Let’s take the example of copper. The International Copper Study Group (ICSG)’s first forecast for 2022 copper balances (demand less supply), cast in October 2021, was for a sizeable surplus of 328,000 tons. Its latest forecast (cast on October 19, 2022) is for a deficit of 328,000 tons in 2022. Judging by historical revisions, their 2023 forecast of a surplus is likely to be revised down. Their initial forecasts tended to assume no production disruptions. Yet, as we have observed this year, production disruptions can be very large.
Copper Forecasts Revised to a Supply Deficit Again in 2022
China’s Economic Deceleration Is Countered by Policy Support
China’s “zero-COVID” polices have slowed economic growth and thus, its demand for commodities. Despite a lot of speculation that China will ease on zero-COVID policies at the beginning of November 2022, on November 5th 2022, a spokesperson from the National Health Commission’s disease prevention and control bureau said China will stay the course on coronavirus restrictions. That matters because China is the largest commodity consumer in the world.
However, its central bank has been loosening policy and President Xi has called for an ‘all-out effort’ to increase infrastructure sending (and given local governments free rein to raise debts financing to fund these projects). At China's 20th Communist Party Congress which completed last month, Xi Jinping clinched his third five-year term in charge of the nation. His speech pointed to national security taking a greater role in policy priority than the economy.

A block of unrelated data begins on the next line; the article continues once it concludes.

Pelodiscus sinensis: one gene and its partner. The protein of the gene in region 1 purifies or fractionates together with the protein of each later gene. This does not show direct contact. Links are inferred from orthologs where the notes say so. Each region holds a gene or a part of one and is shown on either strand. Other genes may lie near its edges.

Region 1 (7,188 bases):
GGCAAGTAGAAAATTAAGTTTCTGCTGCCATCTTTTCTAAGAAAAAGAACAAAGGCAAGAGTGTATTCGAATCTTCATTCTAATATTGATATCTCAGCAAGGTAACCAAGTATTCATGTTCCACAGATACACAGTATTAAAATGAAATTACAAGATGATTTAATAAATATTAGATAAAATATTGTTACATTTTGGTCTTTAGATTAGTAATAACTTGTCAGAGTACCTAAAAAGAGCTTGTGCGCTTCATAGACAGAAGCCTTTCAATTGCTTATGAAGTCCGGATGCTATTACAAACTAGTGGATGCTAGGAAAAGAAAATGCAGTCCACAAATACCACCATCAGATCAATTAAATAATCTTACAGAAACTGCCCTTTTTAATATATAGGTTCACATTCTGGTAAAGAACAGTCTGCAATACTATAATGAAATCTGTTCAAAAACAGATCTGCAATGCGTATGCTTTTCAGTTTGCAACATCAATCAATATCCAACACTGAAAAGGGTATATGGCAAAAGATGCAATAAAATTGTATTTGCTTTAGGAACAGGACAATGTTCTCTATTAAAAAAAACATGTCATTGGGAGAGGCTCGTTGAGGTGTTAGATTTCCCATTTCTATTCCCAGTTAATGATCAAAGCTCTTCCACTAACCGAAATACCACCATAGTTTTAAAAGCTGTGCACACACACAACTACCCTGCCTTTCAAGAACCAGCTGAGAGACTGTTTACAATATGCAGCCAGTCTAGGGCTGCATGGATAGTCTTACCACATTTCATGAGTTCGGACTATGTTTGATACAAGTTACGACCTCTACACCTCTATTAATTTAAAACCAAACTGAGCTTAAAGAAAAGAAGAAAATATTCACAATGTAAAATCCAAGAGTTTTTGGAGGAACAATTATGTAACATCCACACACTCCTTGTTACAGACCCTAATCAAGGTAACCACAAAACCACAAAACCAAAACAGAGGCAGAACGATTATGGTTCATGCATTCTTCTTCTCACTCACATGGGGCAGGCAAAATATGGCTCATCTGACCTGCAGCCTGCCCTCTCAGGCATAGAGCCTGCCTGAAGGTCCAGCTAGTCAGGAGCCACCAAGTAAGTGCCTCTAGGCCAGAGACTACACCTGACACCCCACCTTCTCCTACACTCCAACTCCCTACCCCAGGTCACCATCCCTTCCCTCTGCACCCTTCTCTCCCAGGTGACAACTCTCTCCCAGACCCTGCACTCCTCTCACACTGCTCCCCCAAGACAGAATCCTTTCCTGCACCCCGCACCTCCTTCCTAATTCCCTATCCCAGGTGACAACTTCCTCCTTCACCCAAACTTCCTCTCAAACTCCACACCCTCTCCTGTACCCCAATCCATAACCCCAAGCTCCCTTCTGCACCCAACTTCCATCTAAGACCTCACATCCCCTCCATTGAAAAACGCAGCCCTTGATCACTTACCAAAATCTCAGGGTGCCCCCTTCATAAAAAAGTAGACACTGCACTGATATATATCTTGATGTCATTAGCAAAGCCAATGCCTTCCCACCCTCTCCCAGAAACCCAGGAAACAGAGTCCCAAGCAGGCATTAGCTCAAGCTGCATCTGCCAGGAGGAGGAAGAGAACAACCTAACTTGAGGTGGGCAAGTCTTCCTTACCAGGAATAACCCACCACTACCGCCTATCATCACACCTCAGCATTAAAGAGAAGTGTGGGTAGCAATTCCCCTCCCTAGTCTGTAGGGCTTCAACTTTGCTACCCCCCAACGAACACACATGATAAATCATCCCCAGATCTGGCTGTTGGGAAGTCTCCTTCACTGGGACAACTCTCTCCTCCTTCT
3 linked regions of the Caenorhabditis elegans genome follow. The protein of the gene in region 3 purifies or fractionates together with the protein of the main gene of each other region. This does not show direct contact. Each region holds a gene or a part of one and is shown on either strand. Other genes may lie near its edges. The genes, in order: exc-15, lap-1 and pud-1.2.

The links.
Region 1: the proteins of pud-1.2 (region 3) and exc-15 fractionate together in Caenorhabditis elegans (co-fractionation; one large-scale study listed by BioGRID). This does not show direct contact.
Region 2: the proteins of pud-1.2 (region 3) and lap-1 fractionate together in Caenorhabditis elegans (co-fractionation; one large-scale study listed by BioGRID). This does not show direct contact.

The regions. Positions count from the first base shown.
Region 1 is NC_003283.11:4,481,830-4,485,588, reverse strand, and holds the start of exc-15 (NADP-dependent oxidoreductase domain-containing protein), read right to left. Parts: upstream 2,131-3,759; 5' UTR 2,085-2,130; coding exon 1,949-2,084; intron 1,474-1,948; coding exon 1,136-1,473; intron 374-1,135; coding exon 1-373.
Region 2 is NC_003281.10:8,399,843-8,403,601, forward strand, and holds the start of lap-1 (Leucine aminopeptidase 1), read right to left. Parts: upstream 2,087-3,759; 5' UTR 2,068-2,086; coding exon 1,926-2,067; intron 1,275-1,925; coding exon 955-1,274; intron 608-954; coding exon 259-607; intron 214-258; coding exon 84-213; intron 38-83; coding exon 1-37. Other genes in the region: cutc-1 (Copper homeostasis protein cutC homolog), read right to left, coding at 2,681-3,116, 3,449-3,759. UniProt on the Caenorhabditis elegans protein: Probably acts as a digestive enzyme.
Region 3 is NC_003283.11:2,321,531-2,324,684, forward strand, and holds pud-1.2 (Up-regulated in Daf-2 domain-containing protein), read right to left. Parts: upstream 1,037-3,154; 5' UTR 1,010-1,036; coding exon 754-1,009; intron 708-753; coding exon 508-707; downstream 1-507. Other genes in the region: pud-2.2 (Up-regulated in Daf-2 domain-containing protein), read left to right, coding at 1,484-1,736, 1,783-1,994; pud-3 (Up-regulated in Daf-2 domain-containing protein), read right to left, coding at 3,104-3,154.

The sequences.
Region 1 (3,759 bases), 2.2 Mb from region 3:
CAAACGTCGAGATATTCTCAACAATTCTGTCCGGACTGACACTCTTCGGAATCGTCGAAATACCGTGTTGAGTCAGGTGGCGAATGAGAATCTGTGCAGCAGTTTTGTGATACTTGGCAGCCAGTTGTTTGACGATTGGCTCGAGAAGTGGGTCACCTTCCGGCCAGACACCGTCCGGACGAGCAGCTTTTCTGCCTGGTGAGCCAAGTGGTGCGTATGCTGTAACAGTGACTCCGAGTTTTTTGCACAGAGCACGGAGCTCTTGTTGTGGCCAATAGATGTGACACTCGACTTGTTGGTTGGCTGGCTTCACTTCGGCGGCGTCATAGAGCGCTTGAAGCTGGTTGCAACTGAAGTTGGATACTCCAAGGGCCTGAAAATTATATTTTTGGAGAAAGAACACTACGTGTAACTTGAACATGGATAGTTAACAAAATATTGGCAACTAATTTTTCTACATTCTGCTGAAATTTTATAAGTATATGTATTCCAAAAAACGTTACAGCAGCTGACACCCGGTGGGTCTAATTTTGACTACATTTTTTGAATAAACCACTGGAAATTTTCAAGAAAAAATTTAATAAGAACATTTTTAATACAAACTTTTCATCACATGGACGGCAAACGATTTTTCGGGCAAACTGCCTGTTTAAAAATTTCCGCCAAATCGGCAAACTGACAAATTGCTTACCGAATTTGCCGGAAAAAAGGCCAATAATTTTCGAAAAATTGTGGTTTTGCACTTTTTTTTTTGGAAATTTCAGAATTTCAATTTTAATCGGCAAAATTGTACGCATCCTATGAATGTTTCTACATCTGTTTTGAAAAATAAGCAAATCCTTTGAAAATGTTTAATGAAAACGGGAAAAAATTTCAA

An energy transition and a revitalized global infrastructure spend are likely to drive the demand for commodities significantly higher over the coming years. However, today we are living in the down-phase of a business cycle. Even though many commodity markets are visibly tight, commodities are not sufficiently pricing in the tightness. In the U.S., the Inflation Reduction Act and the Infrastructure Bill are both strong tailwinds for commodity demand. In Europe, the sharp focus on weaning off Russian energy dependency is adding new urgency to the energy transition, and we expect to see accelerated energy infrastructure plans take place.
As a headline, economies going into recession doesn’t inspire huge confidence in a commodity rebound. However, history does suggest that an economic slowdown combined with high inflation has been associated with positive commodity and gold performance. The energy price shock has set off a vicious circle of supply contraction from metals, fertilizers and other energy-intensive commodities. The energy transition- and infrastructure-led supercycle remains in play even if short-term business cycle phenomena dictate headlines today. As we emerge from this phase of the business cycle, we may find commodity markets extraordinarily tight.
Nitesh Shah is an employee of WisdomTree UK Limited, a European subsidiary of WisdomTree Asset Management Inc.’s parent company, WisdomTree Investments, Inc.
1 Year-to-date (12/31/21 to 10/21/22) performance of Bloomberg Commodity Index, 13.75%; S&P 500, -22.10%; Bloomberg Global Agg Sovereign, -27.99%; FTSE EPRA NAREIT, -31.04%. Source: Bloomberg data in total return terms. For definitions of indices please visit the glossary.
2 “Commission makes additional proposals to fight high energy prices and ensure security of supply,” 10/18/22.